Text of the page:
Columbia’s Summer Program in American Law: An Annual Tradition

Law School faculty members continue to introduce American legal system fundamentals to students and lawyers abroad.

Professor Bert Huang is one of many Columbia Law School faculty members teaching American law in Amsterdam this summer.
One of Columbia Law School’s more enduring traditions reconvenes this month in the Netherlands: the Columbia Summer Program in American Law (CSP), an intensive, month-long introduction for lawyers and legal professionals.

This summer, 43 students from 19 countries—including Albania, China, India, Israel, Turkey, Syria, and Venezuela—will study with seven members of the Law School faculty who each specialize in one or more facets of the American legal system.

Now in its 55th year, CSP was conceived by the late Professor Hans Smit ’58 LL.B., a Dutchman and expert in international arbitration who joined the Columbia Law School faculty in 1960. The program’s setting alternates annually between Leiden University and the University of Amsterdam, which is this summer’s venue.

Smit, who died in 2012, “felt the education he received as a Columbia law student was dramatically different from the way law was taught in the Netherlands and other civil law countries,” explained Professor Ed Morrison, the Charles Evans Gerber Professor of Law, who has helped teach the program periodically since 2004 and has either directed or co-directed it for more than a decade.

CSP introduces lawyers and law students trained outside the U.S. to:

  • The fundamentals of American law;
  • The common law tradition, which emphasizes judge-made law, established through adjudication and precedent; and
  • The Socratic method, in which professors ask students questions that aim to highlight the issues in a case as part of a process that teaches students to think like lawyers.

Professor Kendall Thomas (left) chats with CSP participants.
An Enduring Tradition

CSP also emphasizes collegiality. Professors lunch with students daily, accompany them to concerts and museums, and sometimes even join them in soccer matches. Participants form ties that last careers and include reconnecting with one another at reunions. “Over the course of four short weeks, an amazingly durable community forms,” Morrison said. For some participants, CSP has become a family tradition. Over the years, at least eight students enrolled in the program after learning of it from a parent who had previously participated.

For the past three years, Hans Smit’s son, Robert Smit ’86, has joined the CSP faculty. He is a retired partner at Simpson Thacher in New York and, like his father, an expert in international arbitration, which he teaches in the program. CSP also counts the former prime ministers of the Netherlands and Poland among its alumni.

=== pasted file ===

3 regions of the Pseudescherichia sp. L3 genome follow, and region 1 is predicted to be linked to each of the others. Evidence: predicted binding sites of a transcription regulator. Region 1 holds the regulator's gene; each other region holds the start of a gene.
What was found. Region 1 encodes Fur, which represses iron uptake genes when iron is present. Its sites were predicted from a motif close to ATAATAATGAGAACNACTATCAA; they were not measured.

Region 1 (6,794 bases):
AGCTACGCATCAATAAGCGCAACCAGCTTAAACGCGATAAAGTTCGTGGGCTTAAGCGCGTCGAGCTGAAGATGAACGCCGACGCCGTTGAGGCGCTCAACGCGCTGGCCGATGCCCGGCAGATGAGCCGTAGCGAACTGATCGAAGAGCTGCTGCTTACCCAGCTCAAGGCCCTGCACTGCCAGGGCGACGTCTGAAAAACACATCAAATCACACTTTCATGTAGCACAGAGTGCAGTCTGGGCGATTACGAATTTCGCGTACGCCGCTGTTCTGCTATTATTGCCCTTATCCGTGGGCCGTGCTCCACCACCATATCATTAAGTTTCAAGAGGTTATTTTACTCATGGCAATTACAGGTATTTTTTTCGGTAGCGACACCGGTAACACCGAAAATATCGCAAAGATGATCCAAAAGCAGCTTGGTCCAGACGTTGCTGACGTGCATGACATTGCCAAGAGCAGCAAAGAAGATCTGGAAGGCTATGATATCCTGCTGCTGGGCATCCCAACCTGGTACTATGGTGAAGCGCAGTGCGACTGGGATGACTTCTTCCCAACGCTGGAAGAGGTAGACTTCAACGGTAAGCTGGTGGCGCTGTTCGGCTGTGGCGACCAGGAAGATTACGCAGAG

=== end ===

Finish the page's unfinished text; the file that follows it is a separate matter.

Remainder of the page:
The Curriculum

Professors each teach a two-week course. Students take four required classes and two electives. The required courses this year are Introduction to American Law (taught by Professor Kendall Thomas), Civil Procedure (Professor Bert Huang), Constitutional Law (Professor Olatunde Johnson), and Contracts (Morrison). For the electives, participants choose from among Tax Policy (Professor Alex Raskolnikov), Corporate Law (Professor Eric Talley), and International Arbitration (Robert Smit, who also serves as an adjunct professor at the Law School).

Missing from this summer’s teaching line-up is Professor Mark Barenberg, the Sulzbacher Professor of Law and a leading expert in domestic and international labor and employment law, as well as constitutional law, the law of international economic institutions, and the relation between law and politics. He co-directs CSP with Morrison, and has been instrumental in keeping the program dynamic and relevant year after year.

The mandatory courses resemble American first-year law school classes, while the electives mirror classes U.S. students take in their second or third years. Participants can receive credits recognized by their home country’s university.

Huang’s Civil Procedure course features a mock trial staged at a local law firm. Students experience an American jury trial by participating as plaintiffs, defendants, lawyers, witnesses, and jurors. “These types of proceedings are wildly different from what most students see in their own systems,” Morrison noted.

Students enroll with a range of objectives. Some are deciding whether to pursue an LL.M. or some other advanced degree in the U.S., while others seek an introduction to the American legal system from top experts. Still others, said Morrison, have been accepted to an LL.M. program (including, in some cases, Columbia’s) and aim to get a head start on their studies and hone their English. At the end of the program, one student will be awarded the Hans Smit Prize, which recognizes outstanding intellectual performance and contributions to the group.

Though the program strives to address the needs of students, it yields benefits for the professors, too. Morrison credits CSP with improving his teaching, in part because the students, trained in other legal systems, ask unexpected, penetrating questions.

“They’re puzzled, seeing American law working in ways they don’t think make sense,” he said. “Their puzzlement forces me to think more clearly and deeply about American law. I am inspired to gain a mastery of the material that provides great dividends when I return to the United States.”

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Posted on July 18, 2017